Monday, February 25, 2008

The Assassination of Jesse James by the Coward Robert Ford

DAN - The Assassination of Jesse James by the Coward Robert Ford is the second film from New Zealand director Andrew Dominik. Robert Ford is a young amateur criminal who worships Jesse James, the most notorious outlaw of the nineteenth century. When he gets the opportunity to join James’ gang, Ford comes to know his idol on a personal level. This film chronicles Ford’s involvement in the final years of James’ life.

I make an effort to avoid spoiling plot points in my reviews, but this movie’s title sort of gives one away. Robert Ford assassinates Jesse James. Part of the film’s charm lies in the fact that the audience is aware of this fact. I personally found it enthralling to watch these characters interact, knowing that one would eventually kill the other.

Casey Affleck gives an intricate portrayal of a troubled Ford as he transforms throughout the film. Ford simultaneously admires, fears, and wants to destroy his hero. Affleck is able to convey these conflicting emotions in a palpable manner, and he seems to do so with ease. In fact, I cannot think of one performance in this film that is sub-par. The ensemble is fantastic.

The score by Nick Cave and Warren Ellis is bittersweet. It sometimes comes across as a lullaby for Jesse James, which is both beautiful and strange. It is most effective during segments of narration by Hugh Ross, which are peculiarly mesmerizing in their composition.

My only negative critique is a minor one; this movie is long. Its runtime is 160 minutes, but the slow plot makes it seem even longer. However, each individual scene is a work of art, aided immensely by Roger Deakins, whose cinematography is innovative and captivating. If your attention span can handle it, this film is definitely worth watching.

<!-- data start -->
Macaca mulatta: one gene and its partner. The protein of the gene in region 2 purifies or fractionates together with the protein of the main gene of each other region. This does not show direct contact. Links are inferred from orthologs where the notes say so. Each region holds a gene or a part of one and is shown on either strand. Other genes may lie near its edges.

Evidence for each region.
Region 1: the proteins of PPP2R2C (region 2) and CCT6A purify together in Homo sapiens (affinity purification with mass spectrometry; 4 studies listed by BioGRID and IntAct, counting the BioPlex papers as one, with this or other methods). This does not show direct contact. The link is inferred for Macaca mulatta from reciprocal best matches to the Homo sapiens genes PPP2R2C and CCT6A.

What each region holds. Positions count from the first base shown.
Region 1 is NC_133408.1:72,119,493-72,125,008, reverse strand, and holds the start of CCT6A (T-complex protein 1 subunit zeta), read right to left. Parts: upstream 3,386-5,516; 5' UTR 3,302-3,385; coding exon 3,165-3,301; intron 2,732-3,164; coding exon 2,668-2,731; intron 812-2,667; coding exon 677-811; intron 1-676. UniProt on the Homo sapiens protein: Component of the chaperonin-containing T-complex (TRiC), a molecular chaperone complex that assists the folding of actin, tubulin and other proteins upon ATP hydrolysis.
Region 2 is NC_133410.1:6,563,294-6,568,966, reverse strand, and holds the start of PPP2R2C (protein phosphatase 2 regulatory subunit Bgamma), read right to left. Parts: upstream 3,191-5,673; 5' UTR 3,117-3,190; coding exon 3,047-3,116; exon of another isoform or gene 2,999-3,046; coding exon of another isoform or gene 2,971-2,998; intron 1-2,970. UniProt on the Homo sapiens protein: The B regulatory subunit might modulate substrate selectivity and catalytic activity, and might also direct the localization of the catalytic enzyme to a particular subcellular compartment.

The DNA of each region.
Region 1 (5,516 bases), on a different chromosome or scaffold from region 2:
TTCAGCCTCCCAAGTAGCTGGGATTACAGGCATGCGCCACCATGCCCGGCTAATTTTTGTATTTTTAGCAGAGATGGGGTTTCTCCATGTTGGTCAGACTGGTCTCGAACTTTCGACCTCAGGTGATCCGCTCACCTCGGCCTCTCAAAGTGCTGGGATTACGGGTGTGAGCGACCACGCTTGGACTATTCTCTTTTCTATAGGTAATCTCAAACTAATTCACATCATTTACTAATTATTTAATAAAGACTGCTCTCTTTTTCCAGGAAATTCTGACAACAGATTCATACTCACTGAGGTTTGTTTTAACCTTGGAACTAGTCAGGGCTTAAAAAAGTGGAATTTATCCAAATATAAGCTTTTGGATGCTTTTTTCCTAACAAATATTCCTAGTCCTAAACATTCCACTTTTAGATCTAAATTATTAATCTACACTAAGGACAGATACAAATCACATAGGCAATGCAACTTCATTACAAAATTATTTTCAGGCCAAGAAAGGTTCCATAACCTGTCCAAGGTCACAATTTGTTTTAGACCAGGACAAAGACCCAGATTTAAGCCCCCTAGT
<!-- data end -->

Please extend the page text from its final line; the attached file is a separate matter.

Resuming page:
STEVE - Brad Pitt stars as the outlaw Jesse James in the indie western The Assassination of Jesse James by the Coward Robert Ford. The film which is almost as long as its title, being that it clocks in just under three hours is about two separate men; the first man being the criminal Jesse James, who through crime and murder has achieved fame and novelty and has become an American icon. The other man is the coward Robert Ford, who wants have the fame and fortune that Jesse has, but even more prominently, to be Jesse James.

We obviously know from the title of the film that Jesse James will indeed die. So it’s no shock to the audience when the coward Robert Ford assassinates the famous outlaw. However, it’s the trip we take as a viewer, into the minds of these two characters, that really makes the climax of the film all that more consequential.

Something absolutely terrific that this movie does so very well that you don’t usually find in other works of film, is deep, deep, deep character development. This film takes you into the depths of these two men’s souls. We know what there thinking, why there thinking it, and why in the end, Robert Ford does what he does.

Because of how much time and energy is spent delving into the characters of the story we are left with a long run time. But it’s worth it, it’s so very much worth it. Terrific performances by the whole cast including my new favorite actor Casey Affleck, beautiful cinematography, excellent directing and wonderful execution. This movie comes highly recommended.

Sunday, February 17, 2008

Gone Baby Gone

DAN - Gone Baby Gone comes as the directorial debut of actor Ben Affleck. Based on the novel by Dennis Lehane, the film follows a private investigator and his girlfriend when they are hired to find Amanda, a little girl who was recently abducted. Time is of the essence and the odds are against them as the pair searches through the underbelly of Boston.